In the original film we spent most of our time inside the Matrix or in the Construct with not a huge amount of time spent in the real world, this might have been because the real world was pretty grim, and maybe the idea of being freed from an artificial world just to end up being hunted, being cold, eating the same mush everyday and with nothing to look forward to but the end of a war that might not happen. In this film we seem to spend half of our time in the real world, in which we see Zion, and the other half inside the Matrix itself.
The first film focussed on the rebels trying to free the minds of those still connected to the Matrix, this film (and Revolutions) focuses on the plight of the rebels. There is a lot going on with Neo and the others running here and there, with their time being split half and half between being in the real world and the artificial world of the Matrix. Zion is under threat and Agent Smith is copying himself all over the place.
…Er…wasn’t the human race trapped within an artificially created dream world that the rebels were trying to save…here the rebels and the One are fighting to protect their last human city…Reloaded therefore seems to have missed the point of the original film.
The film comes to a rather confusing finale in which Neo meets the creator of the Matrix, a programme called the Architect, during the scene the Architect uses a lot of long words to basically give Neo a simply choice: Neo can reset the system like all the other Ones before him, or he can choose to continue to fight with the other rebels and die along with them. The other Ones chose to restart the system whereas Neo chose to continue to fight with the others and die with them.
There can be no doubt that the effects are once again every impressive and the fight sequences are once more extremely well done. The freeway chase and the music score that accompanies it is especially impressive. In fact the entire soundtrack is really kick ass and since I think this is the first time I have mentioned the soundtrack to a film you should recognise how cool it is if I am mentioning it at all. The way some of the sequences were choreographed is undeniably good and a lot of the fighting looks more like a ballet that a bone crunching battle.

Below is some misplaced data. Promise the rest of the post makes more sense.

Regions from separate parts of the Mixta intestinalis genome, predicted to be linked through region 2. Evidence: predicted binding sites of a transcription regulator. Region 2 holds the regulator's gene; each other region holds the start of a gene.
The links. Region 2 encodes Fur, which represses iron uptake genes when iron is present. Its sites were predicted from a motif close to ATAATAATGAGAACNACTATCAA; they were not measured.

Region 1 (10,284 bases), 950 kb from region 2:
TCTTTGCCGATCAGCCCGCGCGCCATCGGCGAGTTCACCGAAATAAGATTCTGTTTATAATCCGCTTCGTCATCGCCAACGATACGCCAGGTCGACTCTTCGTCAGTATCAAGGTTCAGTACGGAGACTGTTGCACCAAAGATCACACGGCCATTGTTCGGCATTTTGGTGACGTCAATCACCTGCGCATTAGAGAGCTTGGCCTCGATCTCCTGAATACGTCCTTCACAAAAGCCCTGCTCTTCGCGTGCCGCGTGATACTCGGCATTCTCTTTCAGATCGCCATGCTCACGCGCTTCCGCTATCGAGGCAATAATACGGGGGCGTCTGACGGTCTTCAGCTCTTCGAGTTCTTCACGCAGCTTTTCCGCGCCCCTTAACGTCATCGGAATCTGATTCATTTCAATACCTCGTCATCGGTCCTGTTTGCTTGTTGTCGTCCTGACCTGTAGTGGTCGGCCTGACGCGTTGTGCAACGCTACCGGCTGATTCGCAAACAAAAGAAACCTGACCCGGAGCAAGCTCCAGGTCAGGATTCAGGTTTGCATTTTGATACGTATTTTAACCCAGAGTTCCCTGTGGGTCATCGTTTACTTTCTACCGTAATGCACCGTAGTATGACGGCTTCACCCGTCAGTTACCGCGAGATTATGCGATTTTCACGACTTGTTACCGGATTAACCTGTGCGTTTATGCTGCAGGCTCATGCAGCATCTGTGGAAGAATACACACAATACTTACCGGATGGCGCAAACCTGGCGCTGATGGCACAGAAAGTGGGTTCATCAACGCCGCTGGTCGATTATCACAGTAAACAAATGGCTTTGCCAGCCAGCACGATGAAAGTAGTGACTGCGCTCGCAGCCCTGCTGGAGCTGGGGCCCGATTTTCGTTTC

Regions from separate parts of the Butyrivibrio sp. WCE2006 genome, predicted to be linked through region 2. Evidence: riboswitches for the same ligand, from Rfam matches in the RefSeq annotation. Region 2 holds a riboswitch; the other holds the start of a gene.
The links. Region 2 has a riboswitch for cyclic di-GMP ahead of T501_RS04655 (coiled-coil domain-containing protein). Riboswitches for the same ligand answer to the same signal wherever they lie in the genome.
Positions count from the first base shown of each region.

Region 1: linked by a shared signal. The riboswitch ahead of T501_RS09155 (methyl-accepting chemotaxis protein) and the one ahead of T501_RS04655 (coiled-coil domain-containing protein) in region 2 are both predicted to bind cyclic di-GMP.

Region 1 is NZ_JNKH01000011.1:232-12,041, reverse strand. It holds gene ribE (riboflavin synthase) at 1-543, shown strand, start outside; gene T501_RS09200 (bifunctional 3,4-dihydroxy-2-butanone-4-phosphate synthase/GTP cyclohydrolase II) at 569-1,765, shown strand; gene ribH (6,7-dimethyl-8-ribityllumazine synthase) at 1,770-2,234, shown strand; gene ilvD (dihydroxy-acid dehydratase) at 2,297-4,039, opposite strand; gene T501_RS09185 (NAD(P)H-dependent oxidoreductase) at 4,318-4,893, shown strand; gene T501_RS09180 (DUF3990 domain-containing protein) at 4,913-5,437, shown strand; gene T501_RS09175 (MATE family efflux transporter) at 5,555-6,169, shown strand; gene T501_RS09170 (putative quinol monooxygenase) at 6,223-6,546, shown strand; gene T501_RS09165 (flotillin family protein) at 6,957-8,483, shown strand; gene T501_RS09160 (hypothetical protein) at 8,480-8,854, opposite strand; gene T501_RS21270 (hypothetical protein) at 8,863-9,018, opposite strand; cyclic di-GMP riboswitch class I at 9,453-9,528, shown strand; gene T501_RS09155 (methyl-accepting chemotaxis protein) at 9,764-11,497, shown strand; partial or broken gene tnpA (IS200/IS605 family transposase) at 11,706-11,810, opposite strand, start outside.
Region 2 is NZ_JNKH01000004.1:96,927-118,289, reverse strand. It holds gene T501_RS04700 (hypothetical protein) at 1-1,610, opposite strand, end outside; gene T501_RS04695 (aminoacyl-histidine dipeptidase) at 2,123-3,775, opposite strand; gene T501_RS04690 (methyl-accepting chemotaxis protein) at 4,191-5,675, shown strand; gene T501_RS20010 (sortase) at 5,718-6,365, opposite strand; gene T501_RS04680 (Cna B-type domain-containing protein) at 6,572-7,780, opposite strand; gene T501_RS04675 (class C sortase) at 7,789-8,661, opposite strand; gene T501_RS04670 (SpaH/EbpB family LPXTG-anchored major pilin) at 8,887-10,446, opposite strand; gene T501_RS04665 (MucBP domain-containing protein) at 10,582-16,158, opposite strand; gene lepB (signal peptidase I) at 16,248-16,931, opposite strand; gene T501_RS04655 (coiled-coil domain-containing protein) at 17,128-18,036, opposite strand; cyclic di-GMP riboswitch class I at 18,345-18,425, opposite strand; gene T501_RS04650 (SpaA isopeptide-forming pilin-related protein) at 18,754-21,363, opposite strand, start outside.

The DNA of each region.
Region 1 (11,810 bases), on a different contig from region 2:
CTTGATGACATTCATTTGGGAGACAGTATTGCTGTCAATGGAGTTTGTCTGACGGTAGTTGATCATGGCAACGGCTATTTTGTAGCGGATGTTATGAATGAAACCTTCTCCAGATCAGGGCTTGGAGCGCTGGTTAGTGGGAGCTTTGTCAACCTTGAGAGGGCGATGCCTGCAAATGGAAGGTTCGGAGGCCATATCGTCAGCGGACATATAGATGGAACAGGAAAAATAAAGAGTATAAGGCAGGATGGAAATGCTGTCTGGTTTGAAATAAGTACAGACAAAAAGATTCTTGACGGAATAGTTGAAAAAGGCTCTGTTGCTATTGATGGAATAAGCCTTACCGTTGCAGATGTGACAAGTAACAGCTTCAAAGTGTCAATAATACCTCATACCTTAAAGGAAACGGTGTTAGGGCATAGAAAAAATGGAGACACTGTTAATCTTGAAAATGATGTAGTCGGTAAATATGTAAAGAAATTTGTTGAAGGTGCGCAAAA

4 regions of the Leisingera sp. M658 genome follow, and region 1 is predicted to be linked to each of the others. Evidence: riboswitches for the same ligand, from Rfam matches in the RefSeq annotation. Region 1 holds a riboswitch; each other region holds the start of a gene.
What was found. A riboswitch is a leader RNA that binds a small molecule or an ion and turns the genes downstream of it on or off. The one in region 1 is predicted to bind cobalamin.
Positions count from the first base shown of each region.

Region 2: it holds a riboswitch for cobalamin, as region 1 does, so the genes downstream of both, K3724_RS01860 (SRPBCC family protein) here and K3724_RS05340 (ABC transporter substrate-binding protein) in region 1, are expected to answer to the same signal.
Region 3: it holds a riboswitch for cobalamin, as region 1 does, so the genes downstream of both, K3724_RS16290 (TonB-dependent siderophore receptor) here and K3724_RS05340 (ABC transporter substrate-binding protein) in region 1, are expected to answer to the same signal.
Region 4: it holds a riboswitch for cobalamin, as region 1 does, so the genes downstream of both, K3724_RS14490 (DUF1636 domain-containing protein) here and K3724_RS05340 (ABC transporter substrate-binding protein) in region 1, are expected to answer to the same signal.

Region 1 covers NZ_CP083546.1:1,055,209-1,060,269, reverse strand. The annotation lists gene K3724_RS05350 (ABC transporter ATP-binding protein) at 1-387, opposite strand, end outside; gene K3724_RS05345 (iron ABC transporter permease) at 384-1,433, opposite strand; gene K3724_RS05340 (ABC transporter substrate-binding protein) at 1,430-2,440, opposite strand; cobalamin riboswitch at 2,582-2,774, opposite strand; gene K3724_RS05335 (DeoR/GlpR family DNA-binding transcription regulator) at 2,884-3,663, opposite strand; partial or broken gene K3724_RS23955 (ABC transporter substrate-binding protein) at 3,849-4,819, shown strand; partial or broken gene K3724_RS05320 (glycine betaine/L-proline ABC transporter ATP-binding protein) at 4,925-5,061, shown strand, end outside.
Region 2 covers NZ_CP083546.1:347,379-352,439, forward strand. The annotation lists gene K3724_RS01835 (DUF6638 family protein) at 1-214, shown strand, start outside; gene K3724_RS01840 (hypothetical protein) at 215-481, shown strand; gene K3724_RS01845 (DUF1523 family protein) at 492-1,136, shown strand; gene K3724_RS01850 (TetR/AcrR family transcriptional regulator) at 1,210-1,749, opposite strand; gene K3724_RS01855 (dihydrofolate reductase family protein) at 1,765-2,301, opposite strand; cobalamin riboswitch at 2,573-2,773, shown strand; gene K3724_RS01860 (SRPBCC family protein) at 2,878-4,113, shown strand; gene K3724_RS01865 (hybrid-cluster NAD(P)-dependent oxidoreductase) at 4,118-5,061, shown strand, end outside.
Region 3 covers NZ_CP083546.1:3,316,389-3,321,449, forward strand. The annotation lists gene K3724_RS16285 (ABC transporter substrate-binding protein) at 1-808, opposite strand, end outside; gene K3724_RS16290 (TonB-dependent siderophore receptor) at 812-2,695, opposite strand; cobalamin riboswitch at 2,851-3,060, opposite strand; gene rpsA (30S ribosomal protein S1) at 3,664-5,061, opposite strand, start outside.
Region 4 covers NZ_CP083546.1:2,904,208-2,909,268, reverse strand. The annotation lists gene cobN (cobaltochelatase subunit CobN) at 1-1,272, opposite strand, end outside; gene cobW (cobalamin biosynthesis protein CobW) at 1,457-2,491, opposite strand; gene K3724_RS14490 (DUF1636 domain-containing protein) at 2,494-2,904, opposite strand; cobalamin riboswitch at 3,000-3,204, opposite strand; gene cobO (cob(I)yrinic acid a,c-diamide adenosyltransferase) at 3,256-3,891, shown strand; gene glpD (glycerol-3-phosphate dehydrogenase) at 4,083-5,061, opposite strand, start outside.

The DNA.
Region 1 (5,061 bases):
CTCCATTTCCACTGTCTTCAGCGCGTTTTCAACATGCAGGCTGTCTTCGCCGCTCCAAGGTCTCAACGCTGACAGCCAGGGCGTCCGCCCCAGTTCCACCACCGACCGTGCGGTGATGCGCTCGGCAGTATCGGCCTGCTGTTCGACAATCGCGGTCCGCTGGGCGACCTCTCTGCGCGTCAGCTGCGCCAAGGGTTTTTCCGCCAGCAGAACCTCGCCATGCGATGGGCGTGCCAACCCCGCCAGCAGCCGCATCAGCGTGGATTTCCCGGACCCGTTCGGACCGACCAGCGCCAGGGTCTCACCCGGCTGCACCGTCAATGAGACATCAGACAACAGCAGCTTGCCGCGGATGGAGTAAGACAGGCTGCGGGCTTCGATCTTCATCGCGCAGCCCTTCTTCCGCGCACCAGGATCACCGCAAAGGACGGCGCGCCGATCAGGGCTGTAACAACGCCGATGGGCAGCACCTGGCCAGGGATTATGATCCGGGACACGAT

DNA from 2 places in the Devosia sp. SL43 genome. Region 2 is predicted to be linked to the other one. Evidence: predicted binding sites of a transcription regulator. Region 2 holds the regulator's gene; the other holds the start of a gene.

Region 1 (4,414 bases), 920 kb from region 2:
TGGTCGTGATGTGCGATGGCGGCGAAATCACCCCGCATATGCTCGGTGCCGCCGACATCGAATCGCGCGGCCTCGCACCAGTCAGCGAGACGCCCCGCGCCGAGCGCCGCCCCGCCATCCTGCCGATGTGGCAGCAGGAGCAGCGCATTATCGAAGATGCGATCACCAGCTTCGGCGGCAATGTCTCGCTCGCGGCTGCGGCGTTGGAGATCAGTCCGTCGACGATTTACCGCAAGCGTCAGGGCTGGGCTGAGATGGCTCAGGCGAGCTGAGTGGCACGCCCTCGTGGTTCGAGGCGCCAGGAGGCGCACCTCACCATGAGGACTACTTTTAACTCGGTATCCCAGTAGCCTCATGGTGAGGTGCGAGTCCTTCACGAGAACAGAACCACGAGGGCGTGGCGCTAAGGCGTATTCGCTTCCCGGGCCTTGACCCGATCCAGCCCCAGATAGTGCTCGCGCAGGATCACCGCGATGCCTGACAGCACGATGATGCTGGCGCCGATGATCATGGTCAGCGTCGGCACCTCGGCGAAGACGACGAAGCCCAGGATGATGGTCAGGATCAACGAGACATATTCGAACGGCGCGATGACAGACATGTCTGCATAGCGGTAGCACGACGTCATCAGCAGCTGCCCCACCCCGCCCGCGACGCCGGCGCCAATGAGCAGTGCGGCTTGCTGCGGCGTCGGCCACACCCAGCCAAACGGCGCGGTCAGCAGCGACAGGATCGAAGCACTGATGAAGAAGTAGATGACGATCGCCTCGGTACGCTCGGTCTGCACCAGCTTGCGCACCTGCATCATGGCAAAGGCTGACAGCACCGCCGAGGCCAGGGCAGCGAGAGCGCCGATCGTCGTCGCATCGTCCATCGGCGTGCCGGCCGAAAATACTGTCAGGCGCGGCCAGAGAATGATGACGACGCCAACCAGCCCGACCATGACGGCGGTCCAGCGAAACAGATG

Yes the fight sequences are good, yes the action is impressive, yes indeed the special effects look the part to create a human city buried deep underground…but…it is all for naught because we are now just watching rebels fighting a superior force which it has to be said is nothing new.
Remember that scene in the first film when Neo is searching for Morpheus and a newspaper report said he evaded Police at Heathrow Airport?? Well for those retarded members of my audience let me remind (or inform) you that Heathrow is in the United Kingdom making it seem as though the Matrix features different countries or more than one city. However, here the Matrix seems to just be one massive city so unless Heathrow is a part of that city how did Morpheus evade authorities if the Matrix is only one place?? How has no one inside the Matrix figured out that there is something weird about their world if it is comprised of a single immense city, the first film made it appear as though the Matrix was effectively a copy of human twenty-first century society and technology so how have we ended up in this one location??